Creating a national interest

There’s a better way to choose the Seanad.

In 1925, the Seanad was directly elected by all the people. There was a single nationwide constituency, covering the 26 counties. And since emigration is starting up again, many emigrants should have a vote too. The count would take a while, but that’s hardly a logistical problem beyond our ability. We manage large counts for the European elections, after all.

Second, decouple Dáil and Seanad elections. Give the Seanad a fixed term, and elect senators on the same day we choose local and European representatives. Would people be so angry that the current coalition clings to power in the face our public disapproval if they had the opportunity to elect a Seanad with opposing views, restoring balance to political debate?

Because senators wouldn’t represent specific constituencies, but were elected in a national poll, decoupling reduces the importance of local politics in their decision-making, and ensures a greater chance of senators with a national outlook. Sure, Kerry voters might still club together and send in a Healy Rae, but it would also allow interest groups too dispersed to elect a politician from an existing constituency to elect voices to put forward their views.

[Originally posted as a reply to Gav Reilly’s thoughts on Seanad reform]

By Gerard Cunningham

Gerard Cunningham occupies his time working as a journalist, writer, sub-editor, blogger and podcaster, yet still finds himself underemployed.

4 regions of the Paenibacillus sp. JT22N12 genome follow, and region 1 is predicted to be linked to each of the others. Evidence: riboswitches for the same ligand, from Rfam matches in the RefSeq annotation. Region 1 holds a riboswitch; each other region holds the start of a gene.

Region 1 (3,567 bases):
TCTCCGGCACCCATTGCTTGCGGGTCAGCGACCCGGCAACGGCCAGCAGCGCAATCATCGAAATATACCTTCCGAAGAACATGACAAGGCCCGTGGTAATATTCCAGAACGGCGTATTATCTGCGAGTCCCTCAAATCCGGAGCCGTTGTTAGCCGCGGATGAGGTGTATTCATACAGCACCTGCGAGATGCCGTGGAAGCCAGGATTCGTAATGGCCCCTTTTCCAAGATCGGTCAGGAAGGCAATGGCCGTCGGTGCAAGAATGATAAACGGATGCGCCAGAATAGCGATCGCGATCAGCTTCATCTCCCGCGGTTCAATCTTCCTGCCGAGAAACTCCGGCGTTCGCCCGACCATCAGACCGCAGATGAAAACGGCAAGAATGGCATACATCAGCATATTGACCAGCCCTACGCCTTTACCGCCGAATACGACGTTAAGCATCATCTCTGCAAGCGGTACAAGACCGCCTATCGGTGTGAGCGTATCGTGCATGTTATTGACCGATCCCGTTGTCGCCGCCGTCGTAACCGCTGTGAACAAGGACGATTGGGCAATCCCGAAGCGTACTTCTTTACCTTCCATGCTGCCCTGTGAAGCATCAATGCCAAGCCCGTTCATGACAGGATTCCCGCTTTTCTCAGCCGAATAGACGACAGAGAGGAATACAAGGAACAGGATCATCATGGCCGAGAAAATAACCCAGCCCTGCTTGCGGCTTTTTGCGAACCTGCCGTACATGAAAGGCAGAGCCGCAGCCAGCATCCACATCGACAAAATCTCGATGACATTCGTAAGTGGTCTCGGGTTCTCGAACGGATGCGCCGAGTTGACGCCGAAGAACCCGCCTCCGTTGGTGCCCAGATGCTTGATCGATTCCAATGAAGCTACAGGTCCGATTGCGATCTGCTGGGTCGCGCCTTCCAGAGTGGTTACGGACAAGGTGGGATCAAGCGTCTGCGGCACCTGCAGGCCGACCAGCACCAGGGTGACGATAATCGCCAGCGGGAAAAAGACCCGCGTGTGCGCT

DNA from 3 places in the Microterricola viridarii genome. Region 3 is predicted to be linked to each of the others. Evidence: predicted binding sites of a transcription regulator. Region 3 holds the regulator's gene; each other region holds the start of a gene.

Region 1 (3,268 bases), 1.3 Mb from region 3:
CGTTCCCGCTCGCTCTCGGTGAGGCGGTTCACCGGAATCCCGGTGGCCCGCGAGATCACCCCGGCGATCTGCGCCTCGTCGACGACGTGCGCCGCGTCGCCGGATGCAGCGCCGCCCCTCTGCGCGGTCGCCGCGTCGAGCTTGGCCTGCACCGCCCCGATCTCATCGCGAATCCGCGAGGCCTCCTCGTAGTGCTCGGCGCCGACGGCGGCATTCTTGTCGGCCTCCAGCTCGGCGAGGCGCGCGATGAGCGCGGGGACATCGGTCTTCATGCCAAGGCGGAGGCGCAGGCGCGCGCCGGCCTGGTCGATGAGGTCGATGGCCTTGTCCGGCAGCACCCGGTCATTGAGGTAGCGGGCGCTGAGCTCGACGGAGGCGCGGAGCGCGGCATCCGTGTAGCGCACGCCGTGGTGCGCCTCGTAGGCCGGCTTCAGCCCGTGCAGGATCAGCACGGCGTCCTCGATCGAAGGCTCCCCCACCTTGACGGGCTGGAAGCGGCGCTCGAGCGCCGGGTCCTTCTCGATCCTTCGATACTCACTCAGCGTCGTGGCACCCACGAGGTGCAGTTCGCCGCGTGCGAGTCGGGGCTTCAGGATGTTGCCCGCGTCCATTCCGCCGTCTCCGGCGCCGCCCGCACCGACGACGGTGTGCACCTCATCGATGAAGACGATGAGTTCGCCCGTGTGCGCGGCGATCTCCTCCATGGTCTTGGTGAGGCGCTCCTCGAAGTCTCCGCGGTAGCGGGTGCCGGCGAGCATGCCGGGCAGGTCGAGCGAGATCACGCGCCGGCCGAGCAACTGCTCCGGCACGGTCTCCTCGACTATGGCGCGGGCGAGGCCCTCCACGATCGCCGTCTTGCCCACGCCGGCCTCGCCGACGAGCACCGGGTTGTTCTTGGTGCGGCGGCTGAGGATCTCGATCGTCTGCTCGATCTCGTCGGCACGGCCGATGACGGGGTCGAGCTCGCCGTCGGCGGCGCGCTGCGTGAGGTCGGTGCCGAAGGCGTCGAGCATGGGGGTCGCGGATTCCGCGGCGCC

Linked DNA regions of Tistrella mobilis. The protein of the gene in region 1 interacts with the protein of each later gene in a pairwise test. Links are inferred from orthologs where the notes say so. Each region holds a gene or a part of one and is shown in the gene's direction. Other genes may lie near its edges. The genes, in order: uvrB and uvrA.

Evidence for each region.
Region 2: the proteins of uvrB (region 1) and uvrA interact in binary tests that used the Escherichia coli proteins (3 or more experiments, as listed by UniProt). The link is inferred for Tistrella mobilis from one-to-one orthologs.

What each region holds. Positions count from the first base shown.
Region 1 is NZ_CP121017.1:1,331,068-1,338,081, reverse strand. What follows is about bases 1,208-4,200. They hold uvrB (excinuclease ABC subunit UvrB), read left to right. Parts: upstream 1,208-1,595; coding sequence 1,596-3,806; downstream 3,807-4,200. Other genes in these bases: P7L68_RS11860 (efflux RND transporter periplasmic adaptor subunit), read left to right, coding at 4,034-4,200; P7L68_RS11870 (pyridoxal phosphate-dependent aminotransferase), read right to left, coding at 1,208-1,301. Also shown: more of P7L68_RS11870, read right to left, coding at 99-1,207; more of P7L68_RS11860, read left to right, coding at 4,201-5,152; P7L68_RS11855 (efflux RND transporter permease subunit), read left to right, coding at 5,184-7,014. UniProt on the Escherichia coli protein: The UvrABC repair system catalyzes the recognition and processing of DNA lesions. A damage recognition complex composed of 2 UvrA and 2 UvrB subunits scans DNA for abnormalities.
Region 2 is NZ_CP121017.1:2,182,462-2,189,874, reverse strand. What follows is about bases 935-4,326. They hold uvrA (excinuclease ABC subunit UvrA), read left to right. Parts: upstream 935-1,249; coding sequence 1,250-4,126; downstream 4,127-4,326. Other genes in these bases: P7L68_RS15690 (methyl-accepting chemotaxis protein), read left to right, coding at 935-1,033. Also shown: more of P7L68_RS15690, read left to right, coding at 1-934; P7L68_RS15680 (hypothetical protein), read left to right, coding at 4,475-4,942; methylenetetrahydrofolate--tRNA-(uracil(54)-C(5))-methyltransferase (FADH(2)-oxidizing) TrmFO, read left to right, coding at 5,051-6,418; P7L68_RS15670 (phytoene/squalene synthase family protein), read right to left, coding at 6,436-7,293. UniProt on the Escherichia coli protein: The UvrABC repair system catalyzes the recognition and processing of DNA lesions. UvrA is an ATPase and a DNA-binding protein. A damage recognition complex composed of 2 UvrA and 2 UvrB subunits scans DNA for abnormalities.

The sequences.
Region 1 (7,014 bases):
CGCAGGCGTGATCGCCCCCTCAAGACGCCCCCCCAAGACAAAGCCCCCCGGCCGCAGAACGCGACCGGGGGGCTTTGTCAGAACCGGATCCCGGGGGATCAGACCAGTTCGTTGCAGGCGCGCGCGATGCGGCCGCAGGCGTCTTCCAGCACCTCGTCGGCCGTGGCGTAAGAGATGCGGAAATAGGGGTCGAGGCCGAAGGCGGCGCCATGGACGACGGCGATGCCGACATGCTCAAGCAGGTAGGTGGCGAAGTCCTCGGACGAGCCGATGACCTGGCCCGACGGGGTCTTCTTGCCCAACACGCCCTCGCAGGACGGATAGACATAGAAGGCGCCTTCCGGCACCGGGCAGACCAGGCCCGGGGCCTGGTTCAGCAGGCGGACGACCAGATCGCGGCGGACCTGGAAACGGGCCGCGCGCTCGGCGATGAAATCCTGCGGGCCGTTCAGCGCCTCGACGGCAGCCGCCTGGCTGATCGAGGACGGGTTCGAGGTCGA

1. Seanad Éireann is a talking shop regardless of how it is elected. Norway, Sweden, Finland, Denmark, Portugal and some other small European states have unicameral legislatures and we should too. We should get rid of Seanad Éireann.

  2. Norway is an oddity, since the Sorthing is actually divided into two departments’, which function like separate chambers.

    Meanwhile Austria, Belgium, Spain, the Netherlands, the Czech Republic all have second chambers.

    In Spain, the second house has a combination of directly elected members and representatives appointed by local assemblies. In the Netherlands, the members are chosen by regional assemblies. For every country with a single chamber, there are countries with bicameral parliaments.

    If you want to argue for (or against) the Seanad, you’re going to need more of an argument than “this is what they do in Europe”. There are 27 countries in the EU at the moment, and 27 ways of doing things.

    Make an argument for why one system is better than another. More important, make an argument about how Ireland would benefit.

  3. According to:,

    the Odelsting and the Lagting chambers for the Norwegian parliament were abolished last year. The Norwegian parliament is a unicameral parliament.

    Seanad Éireann is a talking shop, Ger.

    It can only delay rather than veto decisions of Dáil Éireann. Money bills can be delayed for 21 days. Other bills can be delayed for 90 days plus.

    In addition, the Irish taxpayer has to pay salaries and benefits for at least 60 people as well as administration costs.

  4. My information on Norway is dated, I see. The point still remains, for almost 200 years they managed to have a parliament that was somewhat schizophrenic, partly bicameral inside a single house.

    So can I summarize your argument as “the Seanad is broken, lets not fix it, just get rid of it”?

    One last thing though: How much do you think the Seanad, with its 60 members and administrative staff, costs the Irish taxpayer? What would it need to do in order to justify that expense?

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